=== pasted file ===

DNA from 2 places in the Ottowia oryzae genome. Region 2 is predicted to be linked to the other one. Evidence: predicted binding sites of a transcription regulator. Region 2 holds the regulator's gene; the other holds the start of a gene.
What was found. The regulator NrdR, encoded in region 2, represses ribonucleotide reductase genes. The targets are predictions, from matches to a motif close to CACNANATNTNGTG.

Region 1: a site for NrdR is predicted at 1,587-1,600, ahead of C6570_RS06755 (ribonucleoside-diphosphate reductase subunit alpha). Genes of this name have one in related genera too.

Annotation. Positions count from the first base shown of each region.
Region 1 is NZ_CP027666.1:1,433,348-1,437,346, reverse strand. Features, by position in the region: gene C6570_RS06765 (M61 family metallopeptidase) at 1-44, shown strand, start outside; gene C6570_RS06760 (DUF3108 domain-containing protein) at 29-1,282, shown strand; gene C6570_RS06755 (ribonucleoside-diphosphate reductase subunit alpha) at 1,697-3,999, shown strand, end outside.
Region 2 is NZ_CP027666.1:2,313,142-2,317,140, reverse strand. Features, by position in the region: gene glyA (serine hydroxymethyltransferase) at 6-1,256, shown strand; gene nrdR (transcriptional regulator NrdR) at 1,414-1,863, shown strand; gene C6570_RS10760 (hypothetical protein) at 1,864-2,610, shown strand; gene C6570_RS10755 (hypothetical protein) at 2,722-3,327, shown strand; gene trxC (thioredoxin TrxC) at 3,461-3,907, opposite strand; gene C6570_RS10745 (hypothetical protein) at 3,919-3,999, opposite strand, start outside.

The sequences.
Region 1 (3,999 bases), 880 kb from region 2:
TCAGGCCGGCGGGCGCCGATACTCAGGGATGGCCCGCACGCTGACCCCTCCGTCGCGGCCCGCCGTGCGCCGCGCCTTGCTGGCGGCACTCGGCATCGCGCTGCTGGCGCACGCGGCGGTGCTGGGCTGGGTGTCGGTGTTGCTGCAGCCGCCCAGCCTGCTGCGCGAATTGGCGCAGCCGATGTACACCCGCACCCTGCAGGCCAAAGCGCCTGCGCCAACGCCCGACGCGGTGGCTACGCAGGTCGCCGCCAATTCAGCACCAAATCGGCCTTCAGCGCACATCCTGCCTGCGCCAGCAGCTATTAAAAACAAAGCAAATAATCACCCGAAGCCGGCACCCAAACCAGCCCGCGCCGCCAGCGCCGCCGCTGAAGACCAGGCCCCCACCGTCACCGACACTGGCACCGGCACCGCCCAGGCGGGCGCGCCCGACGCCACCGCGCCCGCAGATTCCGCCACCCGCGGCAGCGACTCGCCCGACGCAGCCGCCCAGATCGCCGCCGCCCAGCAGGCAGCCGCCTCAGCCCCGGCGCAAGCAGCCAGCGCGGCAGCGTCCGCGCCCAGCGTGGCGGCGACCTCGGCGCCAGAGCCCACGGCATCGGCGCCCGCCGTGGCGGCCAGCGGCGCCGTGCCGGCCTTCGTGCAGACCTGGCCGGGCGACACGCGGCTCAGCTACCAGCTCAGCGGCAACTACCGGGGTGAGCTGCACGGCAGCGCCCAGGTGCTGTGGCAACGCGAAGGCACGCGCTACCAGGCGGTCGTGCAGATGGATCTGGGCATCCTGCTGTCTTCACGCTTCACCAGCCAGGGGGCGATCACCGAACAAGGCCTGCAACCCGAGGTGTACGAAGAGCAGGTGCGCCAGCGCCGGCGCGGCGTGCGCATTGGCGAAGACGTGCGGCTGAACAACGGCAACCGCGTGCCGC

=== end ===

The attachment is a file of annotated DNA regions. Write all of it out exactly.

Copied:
DNA from 2 places in the Ottowia oryzae genome. Region 2 is predicted to be linked to the other one. Evidence: predicted binding sites of a transcription regulator. Region 2 holds the regulator's gene; the other holds the start of a gene.
What was found. The regulator NrdR, encoded in region 2, represses ribonucleotide reductase genes. The targets are predictions, from matches to a motif close to CACNANATNTNGTG.

Region 1: a site for NrdR is predicted at 1,587-1,600, ahead of C6570_RS06755 (ribonucleoside-diphosphate reductase subunit alpha). Genes of this name have one in related genera too.

Annotation. Positions count from the first base shown of each region.
Region 1 is NZ_CP027666.1:1,433,348-1,437,346, reverse strand. Features, by position in the region: gene C6570_RS06765 (M61 family metallopeptidase) at 1-44, shown strand, start outside; gene C6570_RS06760 (DUF3108 domain-containing protein) at 29-1,282, shown strand; gene C6570_RS06755 (ribonucleoside-diphosphate reductase subunit alpha) at 1,697-3,999, shown strand, end outside.
Region 2 is NZ_CP027666.1:2,313,142-2,317,140, reverse strand. Features, by position in the region: gene glyA (serine hydroxymethyltransferase) at 6-1,256, shown strand; gene nrdR (transcriptional regulator NrdR) at 1,414-1,863, shown strand; gene C6570_RS10760 (hypothetical protein) at 1,864-2,610, shown strand; gene C6570_RS10755 (hypothetical protein) at 2,722-3,327, shown strand; gene trxC (thioredoxin TrxC) at 3,461-3,907, opposite strand; gene C6570_RS10745 (hypothetical protein) at 3,919-3,999, opposite strand, start outside.

The sequences.
Region 1 (3,999 bases), 880 kb from region 2:
TCAGGCCGGCGGGCGCCGATACTCAGGGATGGCCCGCACGCTGACCCCTCCGTCGCGGCCCGCCGTGCGCCGCGCCTTGCTGGCGGCACTCGGCATCGCGCTGCTGGCGCACGCGGCGGTGCTGGGCTGGGTGTCGGTGTTGCTGCAGCCGCCCAGCCTGCTGCGCGAATTGGCGCAGCCGATGTACACCCGCACCCTGCAGGCCAAAGCGCCTGCGCCAACGCCCGACGCGGTGGCTACGCAGGTCGCCGCCAATTCAGCACCAAATCGGCCTTCAGCGCACATCCTGCCTGCGCCAGCAGCTATTAAAAACAAAGCAAATAATCACCCGAAGCCGGCACCCAAACCAGCCCGCGCCGCCAGCGCCGCCGCTGAAGACCAGGCCCCCACCGTCACCGACACTGGCACCGGCACCGCCCAGGCGGGCGCGCCCGACGCCACCGCGCCCGCAGATTCCGCCACCCGCGGCAGCGACTCGCCCGACGCAGCCGCCCAGATCGCCGCCGCCCAGCAGGCAGCCGCCTCAGCCCCGGCGCAAGCAGCCAGCGCGGCAGCGTCCGCGCCCAGCGTGGCGGCGACCTCGGCGCCAGAGCCCACGGCATCGGCGCCCGCCGTGGCGGCCAGCGGCGCCGTGCCGGCCTTCGTGCAGACCTGGCCGGGCGACACGCGGCTCAGCTACCAGCTCAGCGGCAACTACCGGGGTGAGCTGCACGGCAGCGCCCAGGTGCTGTGGCAACGCGAAGGCACGCGCTACCAGGCGGTCGTGCAGATGGATCTGGGCATCCTGCTGTCTTCACGCTTCACCAGCCAGGGGGCGATCACCGAACAAGGCCTGCAACCCGAGGTGTACGAAGAGCAGGTGCGCCAGCGCCGGCGCGGCGTGCGCATTGGCGAAGACGTGCGGCTGAACAACGGCAACCGCGTGCCGC